Uranium mill opponents blast rosy new economic report on nuclear power
A Canadian company hoping to revive the long-dormant uranium mining hotbed of southwestern Colorado is touting an economic report prepared for Montrose County showing world uranium demand is expected to double in the coming year, according to the Telluride Daily Planet.
But opponents of Energy Fuels’ proposed Piñon Ridge Uranium Mill – what would be the nation’s first new processing facility in nearly three decades if it’s ever built – don’t put much stock in the new economic report produced for Montrose County by Economic & Planning Systems, Inc.
“A report commissioned by the promoter of an unfunded uranium mill and a county who’s trying to tie up water rights by claiming the need for three uranium mills — it doesn’t provide much basis to lend credibility,” Energy Minerals Law Center attorney Travis Stills told the Daily Planet. “It certainly will be read as a proponent’s document.”
EPS is a national consulting firm with offices in Denver, Sacramento and Berkeley, Calif.
“World uranium demand is expected to double, assuming the planned and proposed reactors are built. Uranium production in the United States, including production in Montrose County, will increase to satisfy future levels of demand and fill the gap from dwindling stockpiles,” the EPS report reads. “The Four Corners Region (Colorado, Utah, New Mexico and Arizona) includes the Uravan Mineral Belt, one of the richest uranium deposits in the United States. The region is estimated to contain between 31 percent and 36 percent of the nation’s uranium resource.”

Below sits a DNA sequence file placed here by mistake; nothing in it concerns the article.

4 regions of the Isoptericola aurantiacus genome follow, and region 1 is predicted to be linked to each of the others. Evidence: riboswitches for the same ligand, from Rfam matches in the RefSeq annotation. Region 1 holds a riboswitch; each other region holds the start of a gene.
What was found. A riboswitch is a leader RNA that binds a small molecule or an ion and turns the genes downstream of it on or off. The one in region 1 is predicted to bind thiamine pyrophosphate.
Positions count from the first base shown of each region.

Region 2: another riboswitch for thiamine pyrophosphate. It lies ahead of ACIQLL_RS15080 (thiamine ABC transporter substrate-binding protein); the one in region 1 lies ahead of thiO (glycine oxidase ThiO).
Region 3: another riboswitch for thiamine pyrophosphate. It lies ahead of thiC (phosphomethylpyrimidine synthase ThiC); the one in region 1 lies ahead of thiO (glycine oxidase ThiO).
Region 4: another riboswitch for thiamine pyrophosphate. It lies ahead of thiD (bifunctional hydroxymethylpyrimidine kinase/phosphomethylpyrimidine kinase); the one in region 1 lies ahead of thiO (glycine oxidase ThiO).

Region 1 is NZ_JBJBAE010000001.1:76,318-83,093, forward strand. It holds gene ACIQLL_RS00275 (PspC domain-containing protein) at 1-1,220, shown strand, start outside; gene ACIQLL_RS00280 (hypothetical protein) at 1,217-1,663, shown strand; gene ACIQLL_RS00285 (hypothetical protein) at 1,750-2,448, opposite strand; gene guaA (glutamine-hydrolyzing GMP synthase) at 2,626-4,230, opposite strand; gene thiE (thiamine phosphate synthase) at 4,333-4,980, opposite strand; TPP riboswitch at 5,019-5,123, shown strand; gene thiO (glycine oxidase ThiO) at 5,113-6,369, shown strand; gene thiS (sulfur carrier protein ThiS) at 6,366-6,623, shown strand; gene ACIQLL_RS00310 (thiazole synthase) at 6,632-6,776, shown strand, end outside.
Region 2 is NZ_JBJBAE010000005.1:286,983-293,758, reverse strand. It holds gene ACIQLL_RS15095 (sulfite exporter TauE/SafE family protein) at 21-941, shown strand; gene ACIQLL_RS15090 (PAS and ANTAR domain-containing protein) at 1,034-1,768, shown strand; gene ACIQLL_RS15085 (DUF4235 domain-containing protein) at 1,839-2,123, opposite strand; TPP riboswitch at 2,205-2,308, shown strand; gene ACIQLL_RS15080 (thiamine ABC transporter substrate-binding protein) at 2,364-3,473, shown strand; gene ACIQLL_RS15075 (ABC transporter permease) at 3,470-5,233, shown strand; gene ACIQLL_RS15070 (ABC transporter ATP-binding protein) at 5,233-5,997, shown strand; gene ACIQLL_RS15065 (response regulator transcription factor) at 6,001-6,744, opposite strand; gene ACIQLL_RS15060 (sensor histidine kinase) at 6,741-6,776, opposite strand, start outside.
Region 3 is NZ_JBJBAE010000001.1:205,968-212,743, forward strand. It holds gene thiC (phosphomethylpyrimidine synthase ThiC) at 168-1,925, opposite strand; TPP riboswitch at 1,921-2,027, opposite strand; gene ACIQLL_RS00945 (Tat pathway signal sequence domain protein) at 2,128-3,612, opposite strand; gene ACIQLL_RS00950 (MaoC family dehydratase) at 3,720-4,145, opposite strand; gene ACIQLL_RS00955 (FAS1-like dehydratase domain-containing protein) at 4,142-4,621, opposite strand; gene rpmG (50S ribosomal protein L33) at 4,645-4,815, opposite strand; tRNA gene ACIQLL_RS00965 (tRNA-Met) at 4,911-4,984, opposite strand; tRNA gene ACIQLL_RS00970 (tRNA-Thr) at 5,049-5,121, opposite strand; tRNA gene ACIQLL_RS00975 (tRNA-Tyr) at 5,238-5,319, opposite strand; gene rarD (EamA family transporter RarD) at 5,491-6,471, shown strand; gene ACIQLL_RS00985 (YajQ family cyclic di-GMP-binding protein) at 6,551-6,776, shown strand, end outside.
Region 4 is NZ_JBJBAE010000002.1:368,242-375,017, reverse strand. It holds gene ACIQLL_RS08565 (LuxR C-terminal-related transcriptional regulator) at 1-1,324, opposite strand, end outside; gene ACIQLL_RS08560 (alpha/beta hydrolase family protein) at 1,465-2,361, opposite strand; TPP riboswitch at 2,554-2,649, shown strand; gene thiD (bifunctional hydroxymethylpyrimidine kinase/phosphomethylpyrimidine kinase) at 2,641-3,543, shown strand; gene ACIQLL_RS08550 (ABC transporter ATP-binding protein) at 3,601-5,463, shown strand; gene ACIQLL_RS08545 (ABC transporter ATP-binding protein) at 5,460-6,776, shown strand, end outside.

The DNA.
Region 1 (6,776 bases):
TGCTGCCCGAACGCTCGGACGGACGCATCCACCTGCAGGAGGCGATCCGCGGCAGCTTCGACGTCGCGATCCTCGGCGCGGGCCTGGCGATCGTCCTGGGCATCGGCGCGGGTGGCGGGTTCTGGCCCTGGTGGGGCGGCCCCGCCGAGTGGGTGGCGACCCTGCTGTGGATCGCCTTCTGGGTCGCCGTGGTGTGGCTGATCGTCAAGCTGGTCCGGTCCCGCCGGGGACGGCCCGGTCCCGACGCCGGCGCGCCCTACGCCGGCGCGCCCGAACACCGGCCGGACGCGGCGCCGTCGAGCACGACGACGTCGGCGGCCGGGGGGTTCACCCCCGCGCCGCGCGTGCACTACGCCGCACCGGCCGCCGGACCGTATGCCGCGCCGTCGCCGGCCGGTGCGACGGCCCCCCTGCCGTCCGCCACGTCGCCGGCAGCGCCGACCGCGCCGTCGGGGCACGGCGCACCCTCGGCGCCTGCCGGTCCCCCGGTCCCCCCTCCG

Energy Fuels President and CEO Steve Antony sent out a press release touting the EPS findings: “This report highlights that there is little milling capacity to bring that resource to market. These factors, combined with uranium demand projections, give further justification for the construction of the Piñon Ridge Mill.”
But environmental groups challenging the mill in court say a revival of the area’s uranium mining industry would seriously impact the tourism and outdoor recreation economy that has become a way of life for many people in the area since the last uranium boom tailed off in the late 1970s and early 1980s. They also argue Colorado should be very cautious in the wake of past cleanup disasters in the area and the recent nuclear power scare in Japan.
Like this story? Steal it! Feel free to republish it in part or in full, just please give credit to The Colorado Independent and add a link to the original.
SIGN UP FOR OUR WEEKLY NEWSLETTER
“While other Front Range utilities are accelerating the switch to renewable energy, Colorado Springs remains committed to coal to a much greater degree to keep […]Read More